It sometimes seems like all society’s issues eventually land in the U.S. Supreme Court. Take a couple of recent cases, one a decision on prayer at town council meetings that took up an issue dating to the country’s founding, the other a hearing on the challenge smartphones and other 21st technology pose to our right of privacy.
The town hall case illustrated how petty, peevish and inconsequential are some of the complaints about religion in the public square. The town of Greece in Upstate New York is a mostly Christian community and its town board begins sessions with a prayer, almost always delivered by Christian clergy, though other faiths have on occasion delivered prayers.
Predictably a couple of residents complained that the practice violated the First Amendment prohibition against government establishing a religion. These two individuals felt, according to the high court’s opinion, “excluded and disrespected.”
Nowhere was it alleged that actual harm was done. The town board didn’t declare Greece officially Christian. It didn’t pass laws on religion, it approved no resolutions discriminating on the basis of sect or doctrine or targeting followers of other faiths, it issued no edicts or orders offensive to the First Amendment. The prayers, while sectarian in invoking Jesus Christ, did not disparage other beliefs or proselytize. They were strictly ceremonial.
The only offense, to two people, was that the prayer was Christian.
This is an illuminating example of today’s grievance culture. Too many people, mostly on the left but some of the right, wear their feelings and sensibilities on their sleeves and are ever ready, even eager, to be offended.
In writing the majority opinion affirming the right of the board to open with a Christian prayer, Justice Anthony Kennedy got to the heart of the matter: “Adults often encounter speech they find disagreeable . . . Legislative bodies do not engage in impermissible coercion merely by exposing constituents to prayer they would rather not hear and in which they need not participate.”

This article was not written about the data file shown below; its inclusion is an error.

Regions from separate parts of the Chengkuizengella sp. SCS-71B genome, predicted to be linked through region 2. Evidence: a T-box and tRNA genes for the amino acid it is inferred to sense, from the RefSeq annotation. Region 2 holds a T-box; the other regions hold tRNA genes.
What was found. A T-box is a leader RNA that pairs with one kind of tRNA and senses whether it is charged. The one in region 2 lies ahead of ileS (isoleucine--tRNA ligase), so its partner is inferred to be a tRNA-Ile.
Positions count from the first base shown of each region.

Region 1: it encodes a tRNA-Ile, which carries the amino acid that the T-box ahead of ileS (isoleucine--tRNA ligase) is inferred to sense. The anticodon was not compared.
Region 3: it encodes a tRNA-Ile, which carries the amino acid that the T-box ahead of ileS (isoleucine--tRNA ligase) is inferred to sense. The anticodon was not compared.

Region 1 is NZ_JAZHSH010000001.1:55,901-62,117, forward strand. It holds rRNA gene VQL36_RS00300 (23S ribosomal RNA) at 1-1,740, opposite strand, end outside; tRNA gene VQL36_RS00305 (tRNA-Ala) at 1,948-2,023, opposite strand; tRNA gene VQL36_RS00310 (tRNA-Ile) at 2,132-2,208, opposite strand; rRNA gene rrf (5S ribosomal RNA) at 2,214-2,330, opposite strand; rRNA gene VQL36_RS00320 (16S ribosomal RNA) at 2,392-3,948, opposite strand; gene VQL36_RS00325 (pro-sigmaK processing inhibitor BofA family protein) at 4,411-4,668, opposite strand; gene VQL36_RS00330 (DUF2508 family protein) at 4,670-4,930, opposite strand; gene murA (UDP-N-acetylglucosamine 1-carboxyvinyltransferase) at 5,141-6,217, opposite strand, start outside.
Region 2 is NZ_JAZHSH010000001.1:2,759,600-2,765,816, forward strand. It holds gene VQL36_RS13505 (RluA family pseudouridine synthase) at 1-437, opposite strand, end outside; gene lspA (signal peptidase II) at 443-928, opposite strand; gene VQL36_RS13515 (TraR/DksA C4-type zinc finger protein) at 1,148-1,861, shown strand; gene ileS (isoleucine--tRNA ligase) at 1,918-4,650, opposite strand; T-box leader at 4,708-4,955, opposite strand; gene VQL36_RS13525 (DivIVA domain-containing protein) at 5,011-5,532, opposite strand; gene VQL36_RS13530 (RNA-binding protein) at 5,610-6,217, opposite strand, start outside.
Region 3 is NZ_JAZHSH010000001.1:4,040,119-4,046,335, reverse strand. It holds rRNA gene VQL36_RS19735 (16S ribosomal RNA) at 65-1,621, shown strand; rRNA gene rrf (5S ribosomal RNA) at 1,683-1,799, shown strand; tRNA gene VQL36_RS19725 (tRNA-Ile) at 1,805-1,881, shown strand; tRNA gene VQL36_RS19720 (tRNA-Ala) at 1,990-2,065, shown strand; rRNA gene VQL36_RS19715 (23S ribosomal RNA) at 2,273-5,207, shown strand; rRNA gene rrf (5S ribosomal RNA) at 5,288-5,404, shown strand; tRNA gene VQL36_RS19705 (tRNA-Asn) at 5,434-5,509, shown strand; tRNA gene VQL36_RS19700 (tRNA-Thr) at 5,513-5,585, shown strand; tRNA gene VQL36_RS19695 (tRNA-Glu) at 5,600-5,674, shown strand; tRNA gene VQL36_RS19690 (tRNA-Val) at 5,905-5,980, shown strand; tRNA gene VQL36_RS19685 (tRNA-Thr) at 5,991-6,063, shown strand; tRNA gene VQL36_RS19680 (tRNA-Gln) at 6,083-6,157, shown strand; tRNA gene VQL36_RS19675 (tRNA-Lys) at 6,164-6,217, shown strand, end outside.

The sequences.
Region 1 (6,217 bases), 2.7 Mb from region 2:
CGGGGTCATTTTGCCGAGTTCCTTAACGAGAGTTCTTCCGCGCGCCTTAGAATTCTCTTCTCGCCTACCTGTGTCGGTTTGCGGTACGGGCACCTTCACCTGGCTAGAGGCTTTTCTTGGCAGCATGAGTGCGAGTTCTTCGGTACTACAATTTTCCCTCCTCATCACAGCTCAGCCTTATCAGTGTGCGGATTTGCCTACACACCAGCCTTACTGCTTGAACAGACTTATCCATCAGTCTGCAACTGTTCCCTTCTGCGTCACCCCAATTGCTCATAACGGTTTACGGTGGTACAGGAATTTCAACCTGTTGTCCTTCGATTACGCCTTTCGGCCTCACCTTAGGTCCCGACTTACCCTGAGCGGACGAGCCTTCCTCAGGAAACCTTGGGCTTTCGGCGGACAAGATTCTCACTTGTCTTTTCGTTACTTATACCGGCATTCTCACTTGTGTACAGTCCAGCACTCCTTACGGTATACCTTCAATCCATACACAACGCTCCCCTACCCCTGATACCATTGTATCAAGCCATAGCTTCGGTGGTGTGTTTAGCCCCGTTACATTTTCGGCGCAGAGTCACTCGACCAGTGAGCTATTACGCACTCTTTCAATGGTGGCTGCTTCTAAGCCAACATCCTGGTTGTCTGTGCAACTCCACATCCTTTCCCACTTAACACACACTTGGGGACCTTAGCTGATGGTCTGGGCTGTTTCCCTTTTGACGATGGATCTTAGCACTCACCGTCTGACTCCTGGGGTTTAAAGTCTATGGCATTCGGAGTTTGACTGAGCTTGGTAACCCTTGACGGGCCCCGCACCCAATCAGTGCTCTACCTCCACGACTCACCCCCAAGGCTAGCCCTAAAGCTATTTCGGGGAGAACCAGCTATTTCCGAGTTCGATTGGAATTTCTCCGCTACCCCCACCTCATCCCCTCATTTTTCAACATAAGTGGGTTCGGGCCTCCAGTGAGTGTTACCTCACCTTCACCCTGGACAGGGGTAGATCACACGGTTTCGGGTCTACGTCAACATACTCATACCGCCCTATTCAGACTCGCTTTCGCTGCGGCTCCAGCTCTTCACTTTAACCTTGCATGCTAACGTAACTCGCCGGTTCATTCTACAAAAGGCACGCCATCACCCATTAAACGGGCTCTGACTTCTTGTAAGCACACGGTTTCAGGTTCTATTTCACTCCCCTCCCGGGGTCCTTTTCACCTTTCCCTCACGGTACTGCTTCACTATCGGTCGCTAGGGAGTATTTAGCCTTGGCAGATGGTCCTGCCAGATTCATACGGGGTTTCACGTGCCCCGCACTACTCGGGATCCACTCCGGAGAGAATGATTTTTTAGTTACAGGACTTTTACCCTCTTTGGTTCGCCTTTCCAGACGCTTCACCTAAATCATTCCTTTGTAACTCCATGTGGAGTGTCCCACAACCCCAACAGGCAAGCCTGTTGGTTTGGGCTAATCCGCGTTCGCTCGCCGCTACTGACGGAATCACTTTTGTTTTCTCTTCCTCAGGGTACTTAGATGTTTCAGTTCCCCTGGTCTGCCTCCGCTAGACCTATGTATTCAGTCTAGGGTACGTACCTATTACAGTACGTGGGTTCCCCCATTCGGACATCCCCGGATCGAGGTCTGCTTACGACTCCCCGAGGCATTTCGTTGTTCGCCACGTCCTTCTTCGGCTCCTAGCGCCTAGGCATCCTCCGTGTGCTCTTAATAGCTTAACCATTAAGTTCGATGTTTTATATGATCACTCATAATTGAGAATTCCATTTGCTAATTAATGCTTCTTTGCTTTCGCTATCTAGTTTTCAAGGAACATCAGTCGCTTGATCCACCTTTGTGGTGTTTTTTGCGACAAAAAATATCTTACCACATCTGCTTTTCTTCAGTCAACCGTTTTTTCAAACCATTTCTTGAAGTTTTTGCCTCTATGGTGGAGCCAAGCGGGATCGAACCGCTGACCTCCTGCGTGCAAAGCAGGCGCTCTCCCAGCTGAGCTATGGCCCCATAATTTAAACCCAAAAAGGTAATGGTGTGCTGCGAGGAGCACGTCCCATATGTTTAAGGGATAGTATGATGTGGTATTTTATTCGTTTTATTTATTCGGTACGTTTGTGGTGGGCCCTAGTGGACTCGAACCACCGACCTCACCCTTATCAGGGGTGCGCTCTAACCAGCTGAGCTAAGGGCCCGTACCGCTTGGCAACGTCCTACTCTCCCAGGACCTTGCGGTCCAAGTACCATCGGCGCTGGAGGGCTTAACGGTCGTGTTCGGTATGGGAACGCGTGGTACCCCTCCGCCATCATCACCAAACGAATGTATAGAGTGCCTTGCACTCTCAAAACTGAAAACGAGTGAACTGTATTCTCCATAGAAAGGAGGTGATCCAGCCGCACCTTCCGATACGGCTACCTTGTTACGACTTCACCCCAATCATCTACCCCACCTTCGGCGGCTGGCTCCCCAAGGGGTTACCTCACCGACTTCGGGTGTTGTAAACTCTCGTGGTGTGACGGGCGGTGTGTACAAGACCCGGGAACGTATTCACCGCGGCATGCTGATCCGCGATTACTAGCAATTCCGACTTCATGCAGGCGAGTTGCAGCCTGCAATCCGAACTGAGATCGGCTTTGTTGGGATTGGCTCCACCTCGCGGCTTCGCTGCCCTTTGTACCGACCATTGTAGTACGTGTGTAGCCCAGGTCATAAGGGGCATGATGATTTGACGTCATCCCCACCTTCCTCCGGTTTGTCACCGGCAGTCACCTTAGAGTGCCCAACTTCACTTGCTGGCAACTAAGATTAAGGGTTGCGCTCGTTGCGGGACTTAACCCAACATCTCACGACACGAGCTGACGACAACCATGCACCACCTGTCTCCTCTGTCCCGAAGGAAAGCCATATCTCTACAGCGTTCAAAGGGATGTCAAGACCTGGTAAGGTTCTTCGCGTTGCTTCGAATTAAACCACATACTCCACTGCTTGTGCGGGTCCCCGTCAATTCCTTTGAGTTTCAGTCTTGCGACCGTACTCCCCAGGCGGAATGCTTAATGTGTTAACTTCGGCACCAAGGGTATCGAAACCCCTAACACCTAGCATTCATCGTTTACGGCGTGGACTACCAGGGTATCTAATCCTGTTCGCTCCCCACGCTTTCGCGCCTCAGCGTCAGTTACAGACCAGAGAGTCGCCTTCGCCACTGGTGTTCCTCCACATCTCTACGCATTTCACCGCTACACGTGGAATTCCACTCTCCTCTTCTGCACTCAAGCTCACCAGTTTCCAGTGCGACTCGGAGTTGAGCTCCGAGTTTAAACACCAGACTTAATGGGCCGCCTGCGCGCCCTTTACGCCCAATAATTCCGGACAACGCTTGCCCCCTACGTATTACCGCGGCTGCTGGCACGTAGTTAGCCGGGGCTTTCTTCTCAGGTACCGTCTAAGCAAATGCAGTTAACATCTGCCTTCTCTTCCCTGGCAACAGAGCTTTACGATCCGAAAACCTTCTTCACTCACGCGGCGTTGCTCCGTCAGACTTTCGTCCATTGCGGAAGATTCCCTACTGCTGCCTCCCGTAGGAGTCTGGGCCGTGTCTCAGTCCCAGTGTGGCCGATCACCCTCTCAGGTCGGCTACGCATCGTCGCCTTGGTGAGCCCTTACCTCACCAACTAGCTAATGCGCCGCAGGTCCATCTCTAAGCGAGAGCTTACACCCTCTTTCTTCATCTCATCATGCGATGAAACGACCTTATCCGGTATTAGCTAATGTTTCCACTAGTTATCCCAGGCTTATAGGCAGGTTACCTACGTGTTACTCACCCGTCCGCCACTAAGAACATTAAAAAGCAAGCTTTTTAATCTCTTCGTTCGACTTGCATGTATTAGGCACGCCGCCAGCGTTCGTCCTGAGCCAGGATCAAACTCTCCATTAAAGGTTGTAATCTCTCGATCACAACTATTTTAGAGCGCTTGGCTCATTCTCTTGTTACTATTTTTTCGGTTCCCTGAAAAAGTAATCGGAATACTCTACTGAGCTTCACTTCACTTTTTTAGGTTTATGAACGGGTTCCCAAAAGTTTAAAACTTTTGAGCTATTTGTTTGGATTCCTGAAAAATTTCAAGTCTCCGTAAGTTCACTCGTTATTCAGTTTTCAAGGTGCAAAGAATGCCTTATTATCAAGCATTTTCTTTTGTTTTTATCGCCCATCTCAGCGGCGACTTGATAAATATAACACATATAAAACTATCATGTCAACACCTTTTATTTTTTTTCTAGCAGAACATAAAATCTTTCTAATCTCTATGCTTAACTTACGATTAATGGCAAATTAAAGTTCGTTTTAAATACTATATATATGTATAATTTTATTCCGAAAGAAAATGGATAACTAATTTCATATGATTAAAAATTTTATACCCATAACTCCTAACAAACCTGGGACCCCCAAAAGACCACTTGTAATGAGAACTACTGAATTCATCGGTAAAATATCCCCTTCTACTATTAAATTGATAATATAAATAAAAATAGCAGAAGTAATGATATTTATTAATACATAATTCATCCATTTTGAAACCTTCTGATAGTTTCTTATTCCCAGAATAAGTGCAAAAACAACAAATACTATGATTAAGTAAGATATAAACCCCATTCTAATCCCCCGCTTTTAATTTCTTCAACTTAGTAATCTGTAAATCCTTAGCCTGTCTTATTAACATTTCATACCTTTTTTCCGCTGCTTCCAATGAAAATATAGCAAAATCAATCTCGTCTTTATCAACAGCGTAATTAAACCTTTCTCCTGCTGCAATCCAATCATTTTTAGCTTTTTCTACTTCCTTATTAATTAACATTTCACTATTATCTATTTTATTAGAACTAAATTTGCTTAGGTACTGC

Kennedy observed that the practice of legislative prayer dated to the very first Congress. Unfortunately, this was a 5-4 decision, meaning the high court is just one vote away from affirming a petty grievance culture and a secular left dedicated to wiping religion out of public life.
While that case involved an issue as old as the Republic, the justices recently took up one possible only in today’s Internet Age. They heard arguments on behalf of two characters who are unsympathetic, one an apparent gang-banger and the other a drug dealer, but their cases raise an issue important to modern lifestyles: Can police search the contents of your cellphone without a warrant?
When you exit your home, you leave your right to privacy there and if arrested, police can search your billfold, pocketbook or briefcase. Prosecutors say the rules should be no different for your cellphone. In fact, smartphones may contain information you deliberately make public, say, via a Facebook app.
Yet, there’s a persuasive argument that technology enables us to carry in our pockets information that previously we would have restricted to our homes. The questioning of the justices seemed to indicate they are open to the idea that technology advances our zone of privacy and might limit searches to serious crimes. Justices Antonin Scalia and Elena Kagan, at opposite ends of the ideological spectrum, agreed that it would be absurd for police to be able to search the iPhone of someone arrested for not wearing a seat belt.
Once again, the court must separate the trivial from the significant.